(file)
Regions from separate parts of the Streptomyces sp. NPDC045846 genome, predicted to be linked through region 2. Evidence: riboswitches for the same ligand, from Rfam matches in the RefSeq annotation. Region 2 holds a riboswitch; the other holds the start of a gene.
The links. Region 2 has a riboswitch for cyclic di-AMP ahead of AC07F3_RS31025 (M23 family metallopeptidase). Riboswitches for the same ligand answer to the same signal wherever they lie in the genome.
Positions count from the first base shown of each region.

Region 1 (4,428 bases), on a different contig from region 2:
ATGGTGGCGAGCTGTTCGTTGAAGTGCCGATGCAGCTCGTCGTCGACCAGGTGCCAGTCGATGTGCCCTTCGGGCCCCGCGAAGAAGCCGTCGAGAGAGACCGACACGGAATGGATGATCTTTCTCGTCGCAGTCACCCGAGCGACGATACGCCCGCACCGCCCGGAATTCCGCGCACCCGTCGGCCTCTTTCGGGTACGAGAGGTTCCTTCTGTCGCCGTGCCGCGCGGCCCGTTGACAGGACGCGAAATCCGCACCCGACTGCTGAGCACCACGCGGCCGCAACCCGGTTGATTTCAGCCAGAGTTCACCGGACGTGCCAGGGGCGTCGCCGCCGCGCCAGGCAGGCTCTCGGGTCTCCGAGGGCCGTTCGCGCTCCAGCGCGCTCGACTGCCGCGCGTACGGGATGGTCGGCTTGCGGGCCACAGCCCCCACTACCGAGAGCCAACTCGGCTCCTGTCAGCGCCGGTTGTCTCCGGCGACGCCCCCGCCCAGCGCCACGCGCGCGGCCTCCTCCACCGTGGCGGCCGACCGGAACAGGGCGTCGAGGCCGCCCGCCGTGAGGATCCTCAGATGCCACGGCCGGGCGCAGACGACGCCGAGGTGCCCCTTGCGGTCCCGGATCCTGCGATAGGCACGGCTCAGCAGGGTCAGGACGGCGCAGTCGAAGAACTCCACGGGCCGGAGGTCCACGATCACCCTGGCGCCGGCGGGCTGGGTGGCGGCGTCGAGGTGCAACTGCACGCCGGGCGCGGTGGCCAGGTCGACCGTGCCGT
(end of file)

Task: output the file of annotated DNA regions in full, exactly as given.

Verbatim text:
Regions from separate parts of the Streptomyces sp. NPDC045846 genome, predicted to be linked through region 2. Evidence: riboswitches for the same ligand, from Rfam matches in the RefSeq annotation. Region 2 holds a riboswitch; the other holds the start of a gene.
The links. Region 2 has a riboswitch for cyclic di-AMP ahead of AC07F3_RS31025 (M23 family metallopeptidase). Riboswitches for the same ligand answer to the same signal wherever they lie in the genome.
Positions count from the first base shown of each region.

Region 1 (4,428 bases), on a different contig from region 2:
ATGGTGGCGAGCTGTTCGTTGAAGTGCCGATGCAGCTCGTCGTCGACCAGGTGCCAGTCGATGTGCCCTTCGGGCCCCGCGAAGAAGCCGTCGAGAGAGACCGACACGGAATGGATGATCTTTCTCGTCGCAGTCACCCGAGCGACGATACGCCCGCACCGCCCGGAATTCCGCGCACCCGTCGGCCTCTTTCGGGTACGAGAGGTTCCTTCTGTCGCCGTGCCGCGCGGCCCGTTGACAGGACGCGAAATCCGCACCCGACTGCTGAGCACCACGCGGCCGCAACCCGGTTGATTTCAGCCAGAGTTCACCGGACGTGCCAGGGGCGTCGCCGCCGCGCCAGGCAGGCTCTCGGGTCTCCGAGGGCCGTTCGCGCTCCAGCGCGCTCGACTGCCGCGCGTACGGGATGGTCGGCTTGCGGGCCACAGCCCCCACTACCGAGAGCCAACTCGGCTCCTGTCAGCGCCGGTTGTCTCCGGCGACGCCCCCGCCCAGCGCCACGCGCGCGGCCTCCTCCACCGTGGCGGCCGACCGGAACAGGGCGTCGAGGCCGCCCGCCGTGAGGATCCTCAGATGCCACGGCCGGGCGCAGACGACGCCGAGGTGCCCCTTGCGGTCCCGGATCCTGCGATAGGCACGGCTCAGCAGGGTCAGGACGGCGCAGTCGAAGAACTCCACGGGCCGGAGGTCCACGATCACCCTGGCGCCGGCGGGCTGGGTGGCGGCGTCGAGGTGCAACTGCACGCCGGGCGCGGTGGCCAGGTCGACCGTGCCGT